# HSAC’s Fantasy Value Handbook, Part V

Part V: Final Player Pricing

by Sam Waters

This is the fifth and last section of our guide to calculating player value in fantasy football. Each part lays out a different aspect of the process. Part IPart IIPart III, and Part IV are up at these links.

After a little bit of a layoff, the Fantasy Value Handbook is back to finish what it started. Earlier in this series, we wound our way through the many steps for calculating fantasy player value. Now that we’ve made that calculation, it’s time to put a price on every player. We can use these prices to analyze trade offers this year and draft decisions next year.

Right now we have our value measure, Draft Points Above Replacement, which is enough to compare the value of players across positions. But with the popularity of auctions growing, it would be helpful to convert points above replacement to dollar values.

We want our pricing system to assign each player an auction price commensurate to his actual value. In order to uphold this concept, each player should receive a share of the total auction dollars equal to his share of the total points above replacement. If Adrian Peterson holds 5% of the player universe’s value, for example, he gets 5% of the money. In equation form, this would read:

Player Auction Price = Total Auction Dollars * (Player Draft PAR/Total Draft PAR)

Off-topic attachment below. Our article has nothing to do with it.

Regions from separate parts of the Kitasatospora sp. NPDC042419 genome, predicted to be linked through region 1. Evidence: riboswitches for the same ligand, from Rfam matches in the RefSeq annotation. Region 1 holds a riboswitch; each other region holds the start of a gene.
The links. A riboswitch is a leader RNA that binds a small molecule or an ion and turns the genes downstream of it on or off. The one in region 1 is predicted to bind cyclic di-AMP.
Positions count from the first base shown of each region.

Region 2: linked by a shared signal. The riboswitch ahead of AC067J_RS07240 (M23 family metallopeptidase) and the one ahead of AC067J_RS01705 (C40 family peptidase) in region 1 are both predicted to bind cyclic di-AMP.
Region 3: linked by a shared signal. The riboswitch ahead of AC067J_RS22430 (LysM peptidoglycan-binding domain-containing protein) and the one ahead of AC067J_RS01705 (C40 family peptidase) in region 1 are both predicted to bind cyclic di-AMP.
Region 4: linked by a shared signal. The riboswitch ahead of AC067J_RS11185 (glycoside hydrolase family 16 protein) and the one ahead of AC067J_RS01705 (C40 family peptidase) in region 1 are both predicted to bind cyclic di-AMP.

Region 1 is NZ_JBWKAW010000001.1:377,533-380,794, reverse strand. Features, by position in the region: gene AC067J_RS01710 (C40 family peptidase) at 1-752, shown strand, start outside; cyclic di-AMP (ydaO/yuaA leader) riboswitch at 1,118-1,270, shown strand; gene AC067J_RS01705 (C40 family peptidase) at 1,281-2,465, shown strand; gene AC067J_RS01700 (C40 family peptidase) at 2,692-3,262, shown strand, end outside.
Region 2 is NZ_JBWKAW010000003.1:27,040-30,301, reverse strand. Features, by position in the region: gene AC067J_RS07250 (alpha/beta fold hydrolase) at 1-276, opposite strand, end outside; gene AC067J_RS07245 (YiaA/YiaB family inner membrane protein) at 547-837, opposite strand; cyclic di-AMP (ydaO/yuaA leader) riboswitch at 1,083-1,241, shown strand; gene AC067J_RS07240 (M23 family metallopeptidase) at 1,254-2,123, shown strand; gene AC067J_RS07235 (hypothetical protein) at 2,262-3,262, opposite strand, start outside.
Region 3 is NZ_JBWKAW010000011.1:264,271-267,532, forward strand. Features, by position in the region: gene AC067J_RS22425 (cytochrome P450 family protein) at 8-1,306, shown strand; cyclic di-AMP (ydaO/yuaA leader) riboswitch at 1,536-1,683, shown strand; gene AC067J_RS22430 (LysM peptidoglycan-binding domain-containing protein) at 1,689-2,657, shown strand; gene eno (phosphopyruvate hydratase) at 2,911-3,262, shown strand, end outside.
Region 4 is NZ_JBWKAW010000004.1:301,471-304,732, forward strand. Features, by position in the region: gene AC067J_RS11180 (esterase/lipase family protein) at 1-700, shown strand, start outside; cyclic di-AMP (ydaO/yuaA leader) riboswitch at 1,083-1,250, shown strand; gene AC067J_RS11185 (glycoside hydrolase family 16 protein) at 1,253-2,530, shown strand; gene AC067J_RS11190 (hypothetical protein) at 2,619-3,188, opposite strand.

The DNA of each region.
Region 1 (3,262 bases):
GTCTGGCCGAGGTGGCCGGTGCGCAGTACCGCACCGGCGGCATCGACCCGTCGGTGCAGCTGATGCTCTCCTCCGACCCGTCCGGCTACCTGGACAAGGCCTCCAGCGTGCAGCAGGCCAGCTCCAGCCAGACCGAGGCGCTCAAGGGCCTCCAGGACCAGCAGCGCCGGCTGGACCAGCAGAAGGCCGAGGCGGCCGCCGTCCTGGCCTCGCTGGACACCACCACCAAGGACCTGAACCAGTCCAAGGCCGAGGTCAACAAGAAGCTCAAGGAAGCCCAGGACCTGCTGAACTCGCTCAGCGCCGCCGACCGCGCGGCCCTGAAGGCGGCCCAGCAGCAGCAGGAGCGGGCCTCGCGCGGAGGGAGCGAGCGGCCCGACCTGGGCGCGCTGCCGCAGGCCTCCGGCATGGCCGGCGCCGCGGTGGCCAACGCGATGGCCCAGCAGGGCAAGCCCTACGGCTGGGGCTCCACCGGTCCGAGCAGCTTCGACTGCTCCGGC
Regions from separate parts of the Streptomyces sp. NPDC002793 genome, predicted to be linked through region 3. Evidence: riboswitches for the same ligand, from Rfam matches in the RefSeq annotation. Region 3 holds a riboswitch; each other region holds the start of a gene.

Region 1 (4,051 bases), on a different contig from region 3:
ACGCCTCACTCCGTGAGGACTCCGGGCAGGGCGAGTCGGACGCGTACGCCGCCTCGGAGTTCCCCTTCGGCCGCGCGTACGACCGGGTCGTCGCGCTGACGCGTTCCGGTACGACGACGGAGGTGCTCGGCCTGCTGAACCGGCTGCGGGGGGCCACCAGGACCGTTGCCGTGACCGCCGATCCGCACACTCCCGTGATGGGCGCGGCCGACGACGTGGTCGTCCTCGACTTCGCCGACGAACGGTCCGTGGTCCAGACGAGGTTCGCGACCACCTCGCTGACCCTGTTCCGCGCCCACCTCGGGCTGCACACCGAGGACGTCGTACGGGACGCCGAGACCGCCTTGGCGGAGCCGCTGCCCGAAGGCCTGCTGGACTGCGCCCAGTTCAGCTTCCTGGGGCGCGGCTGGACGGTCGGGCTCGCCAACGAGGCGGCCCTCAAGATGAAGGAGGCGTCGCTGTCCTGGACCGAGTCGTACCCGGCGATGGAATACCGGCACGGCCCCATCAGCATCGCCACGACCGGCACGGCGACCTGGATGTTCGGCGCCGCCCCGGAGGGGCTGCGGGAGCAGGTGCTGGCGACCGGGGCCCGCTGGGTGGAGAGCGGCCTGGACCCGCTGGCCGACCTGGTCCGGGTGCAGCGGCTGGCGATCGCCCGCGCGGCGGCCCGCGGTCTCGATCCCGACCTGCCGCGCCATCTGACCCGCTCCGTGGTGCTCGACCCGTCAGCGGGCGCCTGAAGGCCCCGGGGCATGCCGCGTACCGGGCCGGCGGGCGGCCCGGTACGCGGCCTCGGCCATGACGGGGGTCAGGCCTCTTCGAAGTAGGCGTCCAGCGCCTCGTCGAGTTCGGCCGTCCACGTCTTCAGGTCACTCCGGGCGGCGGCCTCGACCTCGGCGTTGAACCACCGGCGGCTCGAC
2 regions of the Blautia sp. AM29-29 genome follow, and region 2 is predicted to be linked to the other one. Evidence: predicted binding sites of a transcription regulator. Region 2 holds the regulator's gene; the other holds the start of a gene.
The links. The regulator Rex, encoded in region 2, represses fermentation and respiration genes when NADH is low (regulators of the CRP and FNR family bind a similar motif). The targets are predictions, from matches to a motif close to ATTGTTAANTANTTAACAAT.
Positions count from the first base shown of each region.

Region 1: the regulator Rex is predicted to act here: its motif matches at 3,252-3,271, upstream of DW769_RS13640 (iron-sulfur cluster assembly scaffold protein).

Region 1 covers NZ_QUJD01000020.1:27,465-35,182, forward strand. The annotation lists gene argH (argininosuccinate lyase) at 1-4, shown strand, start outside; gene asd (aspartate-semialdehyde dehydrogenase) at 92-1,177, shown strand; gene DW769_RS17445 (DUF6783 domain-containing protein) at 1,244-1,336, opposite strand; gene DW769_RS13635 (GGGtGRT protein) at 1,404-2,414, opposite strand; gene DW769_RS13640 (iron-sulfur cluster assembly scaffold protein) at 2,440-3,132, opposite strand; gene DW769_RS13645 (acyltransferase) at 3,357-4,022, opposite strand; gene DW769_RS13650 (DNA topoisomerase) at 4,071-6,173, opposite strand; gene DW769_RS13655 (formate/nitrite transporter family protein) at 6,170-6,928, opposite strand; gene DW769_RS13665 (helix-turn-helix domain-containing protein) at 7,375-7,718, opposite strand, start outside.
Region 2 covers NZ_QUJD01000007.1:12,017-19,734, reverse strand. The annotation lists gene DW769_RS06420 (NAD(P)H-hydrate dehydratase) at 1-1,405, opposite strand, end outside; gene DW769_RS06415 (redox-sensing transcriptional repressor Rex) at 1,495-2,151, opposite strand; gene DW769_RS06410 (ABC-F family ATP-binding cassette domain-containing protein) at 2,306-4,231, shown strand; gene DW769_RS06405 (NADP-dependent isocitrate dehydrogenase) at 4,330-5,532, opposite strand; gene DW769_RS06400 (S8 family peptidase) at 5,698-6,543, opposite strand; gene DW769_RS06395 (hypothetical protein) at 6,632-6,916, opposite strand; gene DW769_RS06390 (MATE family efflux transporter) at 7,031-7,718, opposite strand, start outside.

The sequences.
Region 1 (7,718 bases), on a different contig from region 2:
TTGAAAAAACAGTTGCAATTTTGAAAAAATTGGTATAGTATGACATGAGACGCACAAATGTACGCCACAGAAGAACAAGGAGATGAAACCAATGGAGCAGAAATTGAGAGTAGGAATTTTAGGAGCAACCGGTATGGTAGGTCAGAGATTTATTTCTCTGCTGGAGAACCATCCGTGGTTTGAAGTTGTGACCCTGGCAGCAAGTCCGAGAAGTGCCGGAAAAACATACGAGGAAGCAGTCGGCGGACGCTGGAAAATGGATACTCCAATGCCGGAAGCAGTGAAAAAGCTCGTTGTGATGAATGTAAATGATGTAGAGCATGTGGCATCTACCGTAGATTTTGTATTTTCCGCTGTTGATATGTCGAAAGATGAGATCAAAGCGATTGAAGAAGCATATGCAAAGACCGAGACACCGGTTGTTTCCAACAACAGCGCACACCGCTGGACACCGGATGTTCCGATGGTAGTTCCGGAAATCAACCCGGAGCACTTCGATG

In a ten-team standard league with \$200 per team budgets, there is a total of \$2,000 available to spend in the auction, so we take each player’s share of Draft PAR and multiply by \$2,000 to get his auction price. (In leagues that don’t allow zero dollar bids, we adjust this slightly to account for the price floor of \$1.) Now we have projected prices for each positional ranking:

 Overall Ranking Positional Rank Price 1 RB1 112 2 RB2 90 3 RB3 77 4 RB4 68 5 QB1 62 6 RB5 61 7 RB6 55 8 RB7 50 9 RB8 46 10 QB2 45 11 RB9 42 12 WR1 39 13 RB10 39 14 WR2 37 15 TE1 37 16 RB11 36 17 QB3 36 18 WR3 35 19 WR4 34 20 RB12 33 21 WR5 32 22 RB13 31 23 WR6 30 24 QB4 29 25 RB14 28 26 WR7 28 27 TE2 27 28 WR8 27 29 RB15 26 30 WR9 25 31 RB16 24 32 WR10 23 33 QB5 23 34 RB17 22 35 WR11 22 36 TE3 21 37 RB18 20 38 WR12 20 39 WR13 19 40 QB6 19 41 RB19 19 42 WR14 17 43 RB20 17 44 TE4 16 45 WR15 16 46 RB21 16 47 QB7 15 48 WR16 15 49 RB22 14 50 WR17 14 51 TE5 13 52 RB23 13 53 WR18 12 54 QB8 12 55 RB24 11 56 WR19 11 57 TE6 10 58 RB25 10 59 WR20 10 60 QB9 9 61 WR21 9 62 RB26 9 63 TE7 8 64 WR22 8 65 RB27 8 66 WR23 7 67 RB28 7 68 QB10 6 69 TE8 6 70 WR24 6 71 RB29 5 72 WR25 5 73 RB30 4 74 WR26 4 75 TE9 4 76 QB11 4 77 WR27 4 78 RB31 3 79 K1 3 80 WR28 3 81 DEF1 3 82 TE10 3 83 RB32 2 84 K2 2 85 WR29 2 86 QB12 2 87 WR30 1 88 DEF2 1 89 RB33 1 90 TE11 1 91 K3 1 92 WR31 1 93 RB34 1 94 WR32 1 95 K4 1 96 QB13 1 97 DEF3 1 98 DEF4 1 99 DEF5 1 100 DEF6 1 101 DEF7 1 102 DEF8 1 103 DEF9 1 104 DEF10 1 105 K5 1 106 K6 1 107 K7 1 108 K8 1 109 K9 1 110 K10 1 111 QB14 1 112 QB15 1 113 QB16 1 114 QB17 1 115 QB18 1 116 QB19 1 117 QB20 1 118 RB35 1 119 RB36 1 120 RB37 1 121 RB38 1 122 RB39 1 123 RB40 1 124 RB41 1 125 RB42 1 126 RB43 1 127 RB44 1 128 RB45 1 129 RB46 1 130 RB47 1 131 RB48 1 132 RB49 1 133 RB50 1 134 TE12 1 135 TE13 1 136 TE14 1 137 TE15 1 138 TE16 1 139 WR33 1 140 WR34 1 141 WR35 1 142 WR36 1 143 WR37 1 144 WR38 1 145 WR39 1 146 WR40 1 147 WR41 1 148 WR42 1 149 WR43 1 150 WR44 1